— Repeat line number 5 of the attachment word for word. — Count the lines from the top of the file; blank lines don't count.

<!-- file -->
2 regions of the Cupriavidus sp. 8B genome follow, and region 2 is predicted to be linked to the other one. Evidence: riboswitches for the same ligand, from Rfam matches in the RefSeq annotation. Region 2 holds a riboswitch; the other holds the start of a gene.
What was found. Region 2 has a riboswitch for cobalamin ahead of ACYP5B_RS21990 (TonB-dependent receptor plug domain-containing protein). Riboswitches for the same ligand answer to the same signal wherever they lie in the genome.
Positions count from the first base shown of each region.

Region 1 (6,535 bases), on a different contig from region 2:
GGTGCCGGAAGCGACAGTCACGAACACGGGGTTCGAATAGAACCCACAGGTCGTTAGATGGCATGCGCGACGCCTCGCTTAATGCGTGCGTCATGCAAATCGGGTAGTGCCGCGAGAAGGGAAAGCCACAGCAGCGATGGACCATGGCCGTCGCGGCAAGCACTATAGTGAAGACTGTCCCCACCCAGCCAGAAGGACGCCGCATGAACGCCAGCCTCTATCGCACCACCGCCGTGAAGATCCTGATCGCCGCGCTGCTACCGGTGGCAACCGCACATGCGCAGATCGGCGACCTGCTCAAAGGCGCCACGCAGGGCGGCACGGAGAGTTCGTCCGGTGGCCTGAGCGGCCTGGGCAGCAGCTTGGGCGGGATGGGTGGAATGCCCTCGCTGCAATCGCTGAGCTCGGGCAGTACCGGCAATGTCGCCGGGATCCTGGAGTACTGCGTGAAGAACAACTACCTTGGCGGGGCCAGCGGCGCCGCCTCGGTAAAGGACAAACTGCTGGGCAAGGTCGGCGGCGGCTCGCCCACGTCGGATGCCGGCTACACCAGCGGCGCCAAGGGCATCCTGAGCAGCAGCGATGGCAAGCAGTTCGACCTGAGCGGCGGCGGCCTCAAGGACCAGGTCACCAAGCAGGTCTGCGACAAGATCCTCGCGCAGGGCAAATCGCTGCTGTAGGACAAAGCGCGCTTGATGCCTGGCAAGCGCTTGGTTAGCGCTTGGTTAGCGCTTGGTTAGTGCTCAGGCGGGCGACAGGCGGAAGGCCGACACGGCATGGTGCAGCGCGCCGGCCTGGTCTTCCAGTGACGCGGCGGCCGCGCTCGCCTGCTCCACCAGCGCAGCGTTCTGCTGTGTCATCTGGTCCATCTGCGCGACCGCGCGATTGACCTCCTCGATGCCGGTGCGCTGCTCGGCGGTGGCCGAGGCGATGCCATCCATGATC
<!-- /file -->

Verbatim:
GGTGCCGGAAGCGACAGTCACGAACACGGGGTTCGAATAGAACCCACAGGTCGTTAGATGGCATGCGCGACGCCTCGCTTAATGCGTGCGTCATGCAAATCGGGTAGTGCCGCGAGAAGGGAAAGCCACAGCAGCGATGGACCATGGCCGTCGCGGCAAGCACTATAGTGAAGACTGTCCCCACCCAGCCAGAAGGACGCCGCATGAACGCCAGCCTCTATCGCACCACCGCCGTGAAGATCCTGATCGCCGCGCTGCTACCGGTGGCAACCGCACATGCGCAGATCGGCGACCTGCTCAAAGGCGCCACGCAGGGCGGCACGGAGAGTTCGTCCGGTGGCCTGAGCGGCCTGGGCAGCAGCTTGGGCGGGATGGGTGGAATGCCCTCGCTGCAATCGCTGAGCTCGGGCAGTACCGGCAATGTCGCCGGGATCCTGGAGTACTGCGTGAAGAACAACTACCTTGGCGGGGCCAGCGGCGCCGCCTCGGTAAAGGACAAACTGCTGGGCAAGGTCGGCGGCGGCTCGCCCACGTCGGATGCCGGCTACACCAGCGGCGCCAAGGGCATCCTGAGCAGCAGCGATGGCAAGCAGTTCGACCTGAGCGGCGGCGGCCTCAAGGACCAGGTCACCAAGCAGGTCTGCGACAAGATCCTCGCGCAGGGCAAATCGCTGCTGTAGGACAAAGCGCGCTTGATGCCTGGCAAGCGCTTGGTTAGCGCTTGGTTAGCGCTTGGTTAGTGCTCAGGCGGGCGACAGGCGGAAGGCCGACACGGCATGGTGCAGCGCGCCGGCCTGGTCTTCCAGTGACGCGGCGGCCGCGCTCGCCTGCTCCACCAGCGCAGCGTTCTGCTGTGTCATCTGGTCCATCTGCGCGACCGCGCGATTGACCTCCTCGATGCCGGTGCGCTGCTCGGCGGTGGCCGAGGCGATGCCATCCATGATC